Valve is bringing its popular Steam platform to the Mac. If you’re not familiar with Steam, it’s the super popular digital store front for Valve and its big hits like the Half Life franchise and Portal (the game where we all learned a very valuable lesson about cake.)
This in itself is very cool if you’re a Mac owner. It’s even cooler if you’re a “switcher” who has missed playing games on the PC for years and even though it’s awesome and everything, that Xbox 360 sitting next to your TV just isn’t the same. I mean, the Mac hasn’t really ever had a universe of gaming options to choose from… I mean, there’s always been Photoshop.
So there are going to be more games on the Mac, I’m sure if you’re not jumping up and down excitedly then you’re saying, “ok, so what?” What this really symbolizes isn’t just more games on the Mac, but it’s the eventual realization of the direction Apple set in 2007 at their World Wide Developer Conference (WWDC) when they paraded Electronic Arts, the largest game publishing company ever and John Carmack of iD, a legend in the world of game design, on stage talking about bringing gaming to the then-new Intel Macs.
The message wasn’t just about gaming though. The message was simple, “Apple products are the same as your PC technology-wise, we just design them for a better user experience. We’re going to take some market share now.” And they have…sort of. In 2006, before they released the first Intel Macs (the iMac and the Macbook Pro), Apple accounted for about 5.8% of desktop and notebook sales. Now they’re at 10.41%, no small feat in only 4 years.
Steam coming to OS X is the first sign that companies that only a few years ago were saying things like “we’d love to make our product for all those mac users out there, but there just aren’t enough of them to justify the cost” have changed their tune. And as the Mac becomes a more complete platform it will continue to grow it’s percentage of computers sold worldwide, because there are a few things that absolutely drive personal computer sales, and gaming is very close to the top.
I appreciate the vast universe of hardware options available to the Windows computer. The choice is almost overwhelming sometimes, but it lets you get a truly unique rig if you’re willing to spend the time and money to build one. But, for me, the days of a monster tower are gone. I’m a laptop user now. I have been for about 8 years, ever since I bought by 12″ G4 Powerbook in 2004 and I appreciate the constancy of the Apple product.
Frankly, Apple makes a superior notebook computer. Before the Powerbook G4 I had a Dell Inspiron, which was at the time Dell’s high end notebook line (I don’t remember which Inspiron it was, but it was a Pentium 3 of some kind.) The Powerbook (and my current Macbook Pro) are simple, not a lot of options but they’re powerful machines. And while Windows 7 is a step in the right directions, OS X had the best UI/UX that I’ve run into in an operating system (and I work as an interactive and UX designer, so I kinda pay attention to that stuff.)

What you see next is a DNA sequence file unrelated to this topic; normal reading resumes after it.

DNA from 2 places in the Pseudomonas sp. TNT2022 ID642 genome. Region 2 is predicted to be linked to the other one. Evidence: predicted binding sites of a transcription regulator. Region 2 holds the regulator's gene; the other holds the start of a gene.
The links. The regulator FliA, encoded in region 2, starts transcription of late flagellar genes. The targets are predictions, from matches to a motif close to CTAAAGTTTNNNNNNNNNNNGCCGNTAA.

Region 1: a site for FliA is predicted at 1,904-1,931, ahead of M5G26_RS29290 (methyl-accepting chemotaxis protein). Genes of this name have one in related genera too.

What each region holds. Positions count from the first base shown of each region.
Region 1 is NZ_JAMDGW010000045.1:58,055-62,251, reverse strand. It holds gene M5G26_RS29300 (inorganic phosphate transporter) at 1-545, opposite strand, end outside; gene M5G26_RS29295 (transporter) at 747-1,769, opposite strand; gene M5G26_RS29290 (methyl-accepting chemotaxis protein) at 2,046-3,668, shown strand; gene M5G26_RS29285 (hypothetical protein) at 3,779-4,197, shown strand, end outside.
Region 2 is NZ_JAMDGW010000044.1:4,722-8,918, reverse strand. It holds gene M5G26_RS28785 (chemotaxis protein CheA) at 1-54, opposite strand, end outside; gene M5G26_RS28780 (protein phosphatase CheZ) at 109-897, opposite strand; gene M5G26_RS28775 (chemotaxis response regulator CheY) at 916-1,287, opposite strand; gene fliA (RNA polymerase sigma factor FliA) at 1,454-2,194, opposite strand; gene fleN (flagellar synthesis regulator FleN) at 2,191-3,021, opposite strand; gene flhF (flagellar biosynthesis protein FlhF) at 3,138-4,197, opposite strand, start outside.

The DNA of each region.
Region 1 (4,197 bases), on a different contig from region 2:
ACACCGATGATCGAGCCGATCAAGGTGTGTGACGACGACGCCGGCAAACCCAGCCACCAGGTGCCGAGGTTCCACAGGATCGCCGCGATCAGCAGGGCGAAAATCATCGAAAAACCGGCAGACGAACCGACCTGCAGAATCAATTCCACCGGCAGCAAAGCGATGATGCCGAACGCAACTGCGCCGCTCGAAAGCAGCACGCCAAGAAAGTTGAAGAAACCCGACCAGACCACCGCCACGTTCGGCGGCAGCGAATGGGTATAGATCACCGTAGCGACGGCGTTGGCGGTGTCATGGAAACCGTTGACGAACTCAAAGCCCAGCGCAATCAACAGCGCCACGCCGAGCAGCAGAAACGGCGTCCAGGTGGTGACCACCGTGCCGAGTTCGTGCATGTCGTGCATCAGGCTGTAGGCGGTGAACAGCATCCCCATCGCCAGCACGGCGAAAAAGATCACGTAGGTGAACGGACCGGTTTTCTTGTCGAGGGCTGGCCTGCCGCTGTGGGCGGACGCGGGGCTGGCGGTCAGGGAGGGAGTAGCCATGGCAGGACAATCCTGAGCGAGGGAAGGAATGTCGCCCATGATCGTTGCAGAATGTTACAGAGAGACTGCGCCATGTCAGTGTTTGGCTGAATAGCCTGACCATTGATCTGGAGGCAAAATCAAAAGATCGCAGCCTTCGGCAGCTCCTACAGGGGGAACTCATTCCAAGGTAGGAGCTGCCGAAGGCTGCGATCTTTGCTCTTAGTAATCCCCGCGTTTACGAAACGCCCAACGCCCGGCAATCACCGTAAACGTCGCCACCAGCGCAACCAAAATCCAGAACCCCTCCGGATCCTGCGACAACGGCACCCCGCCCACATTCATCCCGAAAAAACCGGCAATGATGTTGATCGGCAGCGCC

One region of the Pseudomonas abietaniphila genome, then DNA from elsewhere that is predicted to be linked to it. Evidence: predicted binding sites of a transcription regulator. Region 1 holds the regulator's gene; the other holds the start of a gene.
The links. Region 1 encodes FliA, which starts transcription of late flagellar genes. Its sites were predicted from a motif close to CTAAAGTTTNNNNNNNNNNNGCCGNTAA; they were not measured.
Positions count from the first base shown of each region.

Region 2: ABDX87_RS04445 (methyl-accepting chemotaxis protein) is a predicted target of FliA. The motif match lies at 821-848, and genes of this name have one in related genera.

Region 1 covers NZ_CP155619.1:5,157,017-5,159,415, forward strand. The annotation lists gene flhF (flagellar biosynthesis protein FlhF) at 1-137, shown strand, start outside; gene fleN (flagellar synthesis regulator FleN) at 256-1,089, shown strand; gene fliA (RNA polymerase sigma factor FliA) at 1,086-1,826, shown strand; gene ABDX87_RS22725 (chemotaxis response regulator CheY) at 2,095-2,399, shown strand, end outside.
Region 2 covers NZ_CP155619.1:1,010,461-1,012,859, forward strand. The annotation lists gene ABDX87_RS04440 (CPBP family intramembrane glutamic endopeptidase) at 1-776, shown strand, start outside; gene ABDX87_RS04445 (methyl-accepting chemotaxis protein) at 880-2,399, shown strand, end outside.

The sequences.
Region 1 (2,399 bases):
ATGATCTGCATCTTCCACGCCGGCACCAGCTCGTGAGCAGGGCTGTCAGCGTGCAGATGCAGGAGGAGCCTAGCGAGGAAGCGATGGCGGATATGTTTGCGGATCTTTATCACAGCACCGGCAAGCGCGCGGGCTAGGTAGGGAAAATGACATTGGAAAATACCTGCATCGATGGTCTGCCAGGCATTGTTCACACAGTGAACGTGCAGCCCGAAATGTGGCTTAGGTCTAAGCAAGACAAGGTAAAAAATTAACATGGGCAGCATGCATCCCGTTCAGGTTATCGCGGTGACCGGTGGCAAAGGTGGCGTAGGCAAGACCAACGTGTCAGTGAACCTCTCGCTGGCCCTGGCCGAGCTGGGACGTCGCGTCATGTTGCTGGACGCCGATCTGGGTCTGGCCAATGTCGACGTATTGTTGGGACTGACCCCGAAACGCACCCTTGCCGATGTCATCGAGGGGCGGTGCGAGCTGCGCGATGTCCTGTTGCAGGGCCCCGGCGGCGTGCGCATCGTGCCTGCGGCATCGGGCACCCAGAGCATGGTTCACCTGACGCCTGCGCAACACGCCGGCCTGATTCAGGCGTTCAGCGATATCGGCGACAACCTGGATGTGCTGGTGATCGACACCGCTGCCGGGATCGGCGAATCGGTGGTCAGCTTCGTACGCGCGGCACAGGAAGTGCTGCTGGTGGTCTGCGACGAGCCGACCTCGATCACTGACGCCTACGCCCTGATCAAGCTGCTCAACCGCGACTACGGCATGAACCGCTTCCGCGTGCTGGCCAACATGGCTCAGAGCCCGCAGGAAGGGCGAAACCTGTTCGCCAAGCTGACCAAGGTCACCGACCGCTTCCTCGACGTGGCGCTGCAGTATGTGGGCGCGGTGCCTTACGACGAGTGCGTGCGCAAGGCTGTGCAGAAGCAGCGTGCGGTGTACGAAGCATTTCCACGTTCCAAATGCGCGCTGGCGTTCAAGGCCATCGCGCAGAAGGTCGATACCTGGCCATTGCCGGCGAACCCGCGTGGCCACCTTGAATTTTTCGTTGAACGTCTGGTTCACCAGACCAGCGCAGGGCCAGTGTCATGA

All it was missing was the support from 3rd party software. Apple tried to fill the gap with things like iLife, iWork and they had a few big software companies on board: Adobe, Wolfram Research, Blizzard, even Microsoft (hey, we eventually got a version of office that wasn’t total crap) but at the end of the day people want to be able to download demos from the web. They want to play Tiger Woods 2014, and the new Star Trek MMO. They don’t want to wait 6-8 months for someone to port the “new” software over.
Sadly for most of us, this won’t just be a marketing war fought in advertisements, snarky remarks made by CEOs in keynotes at conferences and things like that. Prepare to hear the already obnoxious mac fan boys to get louder in their love of all things Apple and get ready for them to lecture you about how Steve Jobs can do no wrong.
At the same time get ready for a whole new breed of “I’m a PC” people to come out of the woodwork and decry everything Apple and all their users elitist, too expensive and “all form and no function.” In short, get ready for a flame-war, because for some reason that is beyond me these two sides can’t just let the other one buy the computer they want to buy.
The promise from WWDC 2007 of “Intel Macs are just as powerful as your Windows machine, because it’s all the same hardware” will finally come true, because we’ll finally get more software options. We’ll be a real user base that’s worth spending millions of dollars to develop for. Also we’ll probably get some more great “Mac and PC” ads with even more crazy funny because it’s true things for John Hodgman to say.
Of course this is just my opinion, and I’m sure some of you will laugh at the idea of this kind of change coming from something as simple as a game company releasing their stuff for OS X. But just keep this in mind, I don’t think even the guys at iBuyPower.com have a set up that has 2 quad-core CPUs, 32GB of RAM, 4TB of hard drive space, and four 3d accelerator cards in it, and Apple does. Sure it costs $11,000 but if you have even a little bit of PC gamer in you, then you just drooled a little thinking about playing something you downloaded from Steam on that machine. And that’s the power one major gaming platform has to shape the future of the personal computer market.